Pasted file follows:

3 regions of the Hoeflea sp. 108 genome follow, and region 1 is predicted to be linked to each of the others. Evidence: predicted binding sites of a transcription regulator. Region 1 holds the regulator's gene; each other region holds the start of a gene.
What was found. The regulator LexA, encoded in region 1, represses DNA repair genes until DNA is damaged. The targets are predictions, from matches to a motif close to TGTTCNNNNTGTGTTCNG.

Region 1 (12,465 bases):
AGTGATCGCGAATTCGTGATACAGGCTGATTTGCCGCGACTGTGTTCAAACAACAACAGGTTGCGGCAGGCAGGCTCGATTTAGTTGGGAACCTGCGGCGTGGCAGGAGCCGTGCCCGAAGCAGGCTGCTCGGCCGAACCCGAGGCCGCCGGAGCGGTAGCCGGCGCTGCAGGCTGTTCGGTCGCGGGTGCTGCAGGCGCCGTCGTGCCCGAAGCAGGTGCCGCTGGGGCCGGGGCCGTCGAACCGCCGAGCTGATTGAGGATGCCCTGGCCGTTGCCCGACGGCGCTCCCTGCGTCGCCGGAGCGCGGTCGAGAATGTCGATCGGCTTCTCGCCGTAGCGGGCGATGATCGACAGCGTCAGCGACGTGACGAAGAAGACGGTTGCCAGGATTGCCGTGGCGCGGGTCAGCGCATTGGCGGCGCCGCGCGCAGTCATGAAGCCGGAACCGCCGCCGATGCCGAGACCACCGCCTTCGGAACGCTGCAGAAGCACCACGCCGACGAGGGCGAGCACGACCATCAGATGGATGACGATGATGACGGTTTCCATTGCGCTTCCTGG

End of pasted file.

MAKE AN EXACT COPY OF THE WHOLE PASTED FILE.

3 regions of the Hoeflea sp. 108 genome follow, and region 1 is predicted to be linked to each of the others. Evidence: predicted binding sites of a transcription regulator. Region 1 holds the regulator's gene; each other region holds the start of a gene.
What was found. The regulator LexA, encoded in region 1, represses DNA repair genes until DNA is damaged. The targets are predictions, from matches to a motif close to TGTTCNNNNTGTGTTCNG.

Region 1 (12,465 bases):
AGTGATCGCGAATTCGTGATACAGGCTGATTTGCCGCGACTGTGTTCAAACAACAACAGGTTGCGGCAGGCAGGCTCGATTTAGTTGGGAACCTGCGGCGTGGCAGGAGCCGTGCCCGAAGCAGGCTGCTCGGCCGAACCCGAGGCCGCCGGAGCGGTAGCCGGCGCTGCAGGCTGTTCGGTCGCGGGTGCTGCAGGCGCCGTCGTGCCCGAAGCAGGTGCCGCTGGGGCCGGGGCCGTCGAACCGCCGAGCTGATTGAGGATGCCCTGGCCGTTGCCCGACGGCGCTCCCTGCGTCGCCGGAGCGCGGTCGAGAATGTCGATCGGCTTCTCGCCGTAGCGGGCGATGATCGACAGCGTCAGCGACGTGACGAAGAAGACGGTTGCCAGGATTGCCGTGGCGCGGGTCAGCGCATTGGCGGCGCCGCGCGCAGTCATGAAGCCGGAACCGCCGCCGATGCCGAGACCACCGCCTTCGGAACGCTGCAGAAGCACCACGCCGACGAGGGCGAGCACGACCATCAGATGGATGACGATGATGACGGTTTCCATTGCGCTTCCTGG